|My dear fellow, they say if you're in one|
you should stop digging
The rumours that I am a rather pitifully obsessive individual must be true. How could I resist? Sat in front of me on Christmas morning was a pristine, unopened box of documents courtesy of Mr Matthew Stephenson. Amidst the festinated wrapping paper and cacophonous excitement of younger family members, I surreptitiously donned my professional document waders and splashed around in the shallows of my last Subject Access Request for about an hour. It was worthwhile as in a very short space of time, an interesting email surfaced in a manner not too dissimilar to that of an ace of clubs from a pack of cards in the hands of a Penn or a Teller. I shall come back to the content of this email in due course.
The Witness Statement
This email does however draw me in an almost predestinatory manner on to the subject of claims made by a certain Registrar in a statement provided to the Court in the ongoing libel proceedings on 21st December 2010. Now, thanks to Dr Graves and District Judge Smith, most of this statement is in the public domain. This week I'd like to devote attention to a particular section that refers to an article taken from a ratcatchers post concerning Freedom of Information:
"It would appear that these to [sic] implacable University bosses regard themselves as immune to the whims of a mere legislature in the shape of Parliament, and feel that they can readily cock their metaphorical hind legs at the trifle of the English Law whilst offering the universal one-finger salute again to the Freedom of Information Act (2000) and its human embodiment, the Information Commissioner".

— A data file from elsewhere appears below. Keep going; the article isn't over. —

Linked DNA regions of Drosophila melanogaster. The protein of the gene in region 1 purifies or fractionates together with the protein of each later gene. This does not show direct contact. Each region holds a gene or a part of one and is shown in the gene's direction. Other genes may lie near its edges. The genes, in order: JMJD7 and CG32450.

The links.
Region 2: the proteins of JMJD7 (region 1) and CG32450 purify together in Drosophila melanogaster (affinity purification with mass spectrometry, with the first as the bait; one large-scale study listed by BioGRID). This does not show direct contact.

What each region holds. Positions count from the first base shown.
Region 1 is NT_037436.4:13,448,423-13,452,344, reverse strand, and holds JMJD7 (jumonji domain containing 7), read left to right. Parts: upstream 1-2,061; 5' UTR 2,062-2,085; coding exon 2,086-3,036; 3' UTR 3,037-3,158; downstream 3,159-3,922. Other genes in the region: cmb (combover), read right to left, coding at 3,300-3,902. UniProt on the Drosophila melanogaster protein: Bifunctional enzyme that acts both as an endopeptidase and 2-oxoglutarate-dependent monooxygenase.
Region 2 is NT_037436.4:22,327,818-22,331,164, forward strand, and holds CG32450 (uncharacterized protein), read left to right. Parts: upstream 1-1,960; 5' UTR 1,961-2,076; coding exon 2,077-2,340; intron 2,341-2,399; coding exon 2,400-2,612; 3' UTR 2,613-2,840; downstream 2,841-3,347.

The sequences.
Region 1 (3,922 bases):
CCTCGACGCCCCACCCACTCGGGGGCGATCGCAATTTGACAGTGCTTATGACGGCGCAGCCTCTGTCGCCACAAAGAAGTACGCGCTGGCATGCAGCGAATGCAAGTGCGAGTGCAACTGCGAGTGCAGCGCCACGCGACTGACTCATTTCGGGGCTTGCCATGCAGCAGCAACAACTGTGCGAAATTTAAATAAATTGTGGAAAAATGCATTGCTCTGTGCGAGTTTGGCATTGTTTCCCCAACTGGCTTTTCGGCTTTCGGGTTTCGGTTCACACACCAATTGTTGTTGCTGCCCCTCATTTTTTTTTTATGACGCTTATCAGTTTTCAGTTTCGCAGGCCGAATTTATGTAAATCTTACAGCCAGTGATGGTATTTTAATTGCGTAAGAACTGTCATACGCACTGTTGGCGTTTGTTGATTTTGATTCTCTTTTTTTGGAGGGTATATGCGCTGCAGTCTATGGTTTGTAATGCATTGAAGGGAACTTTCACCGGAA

Dr Graves complained that these words were defamatory because:
"By their natural or ordinary meaning and/or by the way of innuendo the words complained of are meant to mean that I and Professor Hall are prepared to ignore the Law, and acted unlawfully and are dismissive of our obligations towards an Officer of the Crown. Again, this is completely untrue and there is no foundation whatsoever to support their contentions. At all times, Professor Hall and myself act lawfully and comply with our obligations under the Freedom of Information Act (2000)."(1)
|Now my son... did they not tell you that|
an allegation of vexatiousness could result in
prematurely meeting thy maker?
Asking questions is perfectly legitimate
At this point, it might be germane to direct our attention to the whatdotheyknow website, which is a bona fide online platform for making Freedom of Information requests. It is with some interest to note that as of 14th January 2011 there were ninety seven (yes that's a whopping 97) UoS refusals of FOI requests out of one hundred and twenty six (yes that's 126) total requests posted via this site. There are also seven (7) requests that are classed as 'Long Overdue' and nine (that's 9) awaiting an 'Internal Review'. It's this last category that is proving interesting as the ICO's guidance on this matter states quite clearly that: